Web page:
Despite Security and Dangers, Border Crossers Find Way North

By John Pomfret
Washington Post Staff Writer
Thursday, May 18, 2006

YUMA, Ariz. -- The Border Patrol radio crackled: "Four men rolling boulders at mile 11." Agent Chris Van Wagenen sped along an irrigation levee toward the rock pile, used to block smugglers and illegal immigrants from sneaking across the border.

The four men watched him coming, calmly tossing a few more boulders off the pile before sauntering through the sagebrush and crossing the Colorado River back into Mexico. By the time the agent had sprinted from his Ford Bronco toward the men, they had wrapped their faces in their shirts, and one of them shouted, "I'll be back."

Van Wagenen, panting, replied, "Of that, I'm sure. If it's a fence, a sensor, a camera, they'll find a way to defeat it."

Here, in this far southwestern corner of Arizona, which President Bush is to visit Thursday, the signs of the unintended consequences of a decade's worth of efforts to crack down on illegal crossings of the 2,000-mile border are clear.

Apprehensions of illegal immigrants are about the same as a decade ago. Mexicans and others continue to pour into the United States though it is now far more expensive and far more dangerous for them than ever. And once here, they are staying, turning border communities such as Yuma into boomtowns fueled by their cheap labor.

Bush's vow to tighten border security follows through on policies that began in the Clinton administration. Starting in 1993, the Border Patrol blockaded major urban crossing points from San Diego to El Paso, where large groups of immigrants simply dashed across in what were known as "banzai runs." In El Paso, agents continuously patrolled the Rio Grande, hoping to deter immigrants. A year later in San Diego, the government built a 10-foot-high steel fence for Operation Gatekeeper. Eventually, 106 miles of fencing was constructed near every metropolis along the border with Mexico.

But the illegal crossings have continued.

Gatekeeper and the other efforts did nothing to stem the tide of illegal entries to the United States. In fiscal 2005, the Border Patrol apprehended 1.1 million people, about the same as in 1993. Several academic studies have estimated that 500,000 got through, also the same as in 1993, despite the number of Border Patrol agents tripling to more than 11,000 in 12 years. But Gatekeeper and the rest of the deterrence campaign did have real effect: Instead of dashing across in urban areas, illegal immigrants turned to paths through the deserts of eastern California, Arizona, New Mexico and Texas. They began employing "coyotes," smugglers who demanded thousands of dollars, to lead them and often traveled under hot sun with little water. More than 2,500 have died attempting such crossings in the past decade.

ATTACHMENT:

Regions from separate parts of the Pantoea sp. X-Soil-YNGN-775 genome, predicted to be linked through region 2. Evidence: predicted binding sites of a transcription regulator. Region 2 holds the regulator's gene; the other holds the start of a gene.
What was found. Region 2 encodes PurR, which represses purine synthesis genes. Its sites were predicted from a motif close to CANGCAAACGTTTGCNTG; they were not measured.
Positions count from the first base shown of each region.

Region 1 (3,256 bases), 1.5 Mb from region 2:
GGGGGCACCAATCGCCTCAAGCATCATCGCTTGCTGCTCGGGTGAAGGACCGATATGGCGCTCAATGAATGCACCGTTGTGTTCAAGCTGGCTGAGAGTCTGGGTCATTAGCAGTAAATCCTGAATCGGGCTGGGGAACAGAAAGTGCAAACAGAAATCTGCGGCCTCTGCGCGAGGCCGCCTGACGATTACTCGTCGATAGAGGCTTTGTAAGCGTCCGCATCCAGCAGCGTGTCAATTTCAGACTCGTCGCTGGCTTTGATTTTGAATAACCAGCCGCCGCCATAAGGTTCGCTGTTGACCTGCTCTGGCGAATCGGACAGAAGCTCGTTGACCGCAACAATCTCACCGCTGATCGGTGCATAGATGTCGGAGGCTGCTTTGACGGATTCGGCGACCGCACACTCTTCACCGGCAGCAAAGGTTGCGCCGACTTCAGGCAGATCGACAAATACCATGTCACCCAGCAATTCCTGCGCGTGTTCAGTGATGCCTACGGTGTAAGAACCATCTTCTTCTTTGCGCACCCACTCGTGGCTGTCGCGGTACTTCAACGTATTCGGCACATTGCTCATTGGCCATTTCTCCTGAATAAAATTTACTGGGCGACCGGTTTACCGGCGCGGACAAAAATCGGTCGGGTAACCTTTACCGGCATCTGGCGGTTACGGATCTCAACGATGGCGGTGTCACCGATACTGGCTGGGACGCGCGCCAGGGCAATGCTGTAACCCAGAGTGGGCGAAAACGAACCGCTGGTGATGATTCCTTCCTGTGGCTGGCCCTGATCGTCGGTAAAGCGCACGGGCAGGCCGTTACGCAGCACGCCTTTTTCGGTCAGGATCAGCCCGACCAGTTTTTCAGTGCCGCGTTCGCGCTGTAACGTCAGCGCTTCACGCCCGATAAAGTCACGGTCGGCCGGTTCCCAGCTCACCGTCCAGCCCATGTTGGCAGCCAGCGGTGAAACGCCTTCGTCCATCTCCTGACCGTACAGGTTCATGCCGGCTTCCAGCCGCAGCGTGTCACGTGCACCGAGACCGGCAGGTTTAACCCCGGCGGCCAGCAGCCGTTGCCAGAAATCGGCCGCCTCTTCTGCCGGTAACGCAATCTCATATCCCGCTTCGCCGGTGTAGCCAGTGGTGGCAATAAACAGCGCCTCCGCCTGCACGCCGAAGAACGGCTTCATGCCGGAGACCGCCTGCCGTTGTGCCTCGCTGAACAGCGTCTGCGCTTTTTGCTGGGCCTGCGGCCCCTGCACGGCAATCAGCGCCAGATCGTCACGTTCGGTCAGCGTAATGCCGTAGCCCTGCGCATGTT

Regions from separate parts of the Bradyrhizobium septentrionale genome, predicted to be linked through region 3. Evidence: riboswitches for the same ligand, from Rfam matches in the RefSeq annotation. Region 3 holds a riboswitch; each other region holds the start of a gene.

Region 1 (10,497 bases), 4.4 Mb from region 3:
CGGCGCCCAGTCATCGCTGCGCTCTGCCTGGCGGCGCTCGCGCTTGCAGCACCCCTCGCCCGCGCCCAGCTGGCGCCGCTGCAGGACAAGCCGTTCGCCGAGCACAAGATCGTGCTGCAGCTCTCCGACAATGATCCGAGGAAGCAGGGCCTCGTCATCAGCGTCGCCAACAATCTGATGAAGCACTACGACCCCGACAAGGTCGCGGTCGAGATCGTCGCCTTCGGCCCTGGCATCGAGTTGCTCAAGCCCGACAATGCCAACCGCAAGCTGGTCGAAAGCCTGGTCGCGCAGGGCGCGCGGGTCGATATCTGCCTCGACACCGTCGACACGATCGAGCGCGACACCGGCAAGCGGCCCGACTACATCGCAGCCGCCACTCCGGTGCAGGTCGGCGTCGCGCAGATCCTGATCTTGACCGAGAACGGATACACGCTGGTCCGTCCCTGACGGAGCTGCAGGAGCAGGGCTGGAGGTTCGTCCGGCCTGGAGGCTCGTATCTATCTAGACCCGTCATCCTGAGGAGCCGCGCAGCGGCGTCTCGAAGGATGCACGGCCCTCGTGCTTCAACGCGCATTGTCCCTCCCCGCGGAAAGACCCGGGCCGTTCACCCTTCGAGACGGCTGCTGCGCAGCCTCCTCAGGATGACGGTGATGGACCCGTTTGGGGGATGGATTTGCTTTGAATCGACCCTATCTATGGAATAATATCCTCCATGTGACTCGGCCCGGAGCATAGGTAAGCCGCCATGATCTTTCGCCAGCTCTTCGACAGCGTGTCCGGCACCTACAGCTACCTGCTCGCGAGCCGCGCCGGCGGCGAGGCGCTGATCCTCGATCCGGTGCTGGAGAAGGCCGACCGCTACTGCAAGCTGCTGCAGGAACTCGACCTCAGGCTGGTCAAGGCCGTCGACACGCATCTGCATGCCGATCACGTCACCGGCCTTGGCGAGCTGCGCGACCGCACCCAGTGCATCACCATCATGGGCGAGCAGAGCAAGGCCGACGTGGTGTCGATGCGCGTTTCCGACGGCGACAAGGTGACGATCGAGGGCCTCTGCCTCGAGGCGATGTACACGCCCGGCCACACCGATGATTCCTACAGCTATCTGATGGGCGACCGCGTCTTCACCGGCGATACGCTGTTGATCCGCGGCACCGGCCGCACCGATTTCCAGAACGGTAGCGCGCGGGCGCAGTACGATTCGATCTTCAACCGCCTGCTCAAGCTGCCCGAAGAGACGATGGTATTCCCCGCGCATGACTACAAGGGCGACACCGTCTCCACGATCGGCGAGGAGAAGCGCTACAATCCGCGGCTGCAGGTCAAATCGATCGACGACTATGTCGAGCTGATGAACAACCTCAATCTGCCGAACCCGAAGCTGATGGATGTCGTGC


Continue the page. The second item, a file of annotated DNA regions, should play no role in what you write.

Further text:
"We're the funnel point now," Van Wagenen, a four-year veteran, said of this swath of desert near Yuma. Last year, Border Patrol agents in this sector, which spans 120 miles of mostly barren desert, apprehended nearly 139,000 illegal immigrants. Apprehensions this year are up 15 percent over the same period last year.

On Wednesday, the Senate voted to put 370 miles of fencing along the border, and earlier this week Bush said more than 6,000 National Guard troops would be deployed to assist Border Patrol agents.

In the meantime, Gatekeeper has come to Yuma. Two months ago along a dusty stretch of border just east of the Colorado River, National Guard units constructed a secondary border fence topped with barbed wire a few yards from a 10-foot-high wall. Like its twin in San Diego, the fence is fashioned from steel mats used to build landing strips during the Vietnam War. Floodlights were erected and Border Patrol agents were assigned to guard the zone -- just a few yards from the San Luis border crossing.

"With this fence we plugged another hole," Van Wagenen said, adding, "There's always a hole somewhere."

An unintended consequence of the fencing and heightened security has been a growth in the number of long-term illegal U.S. residents. Because it became riskier and more expensive to cross -- coyotes charge $1,500 per person, on average -- once illegal immigrants were here, they tended to stay. Also, a decade ago, most people crossing were men. Now, Van Wagenen said, "We catch whole families. Mother, children, grandma and grandpa are in the group."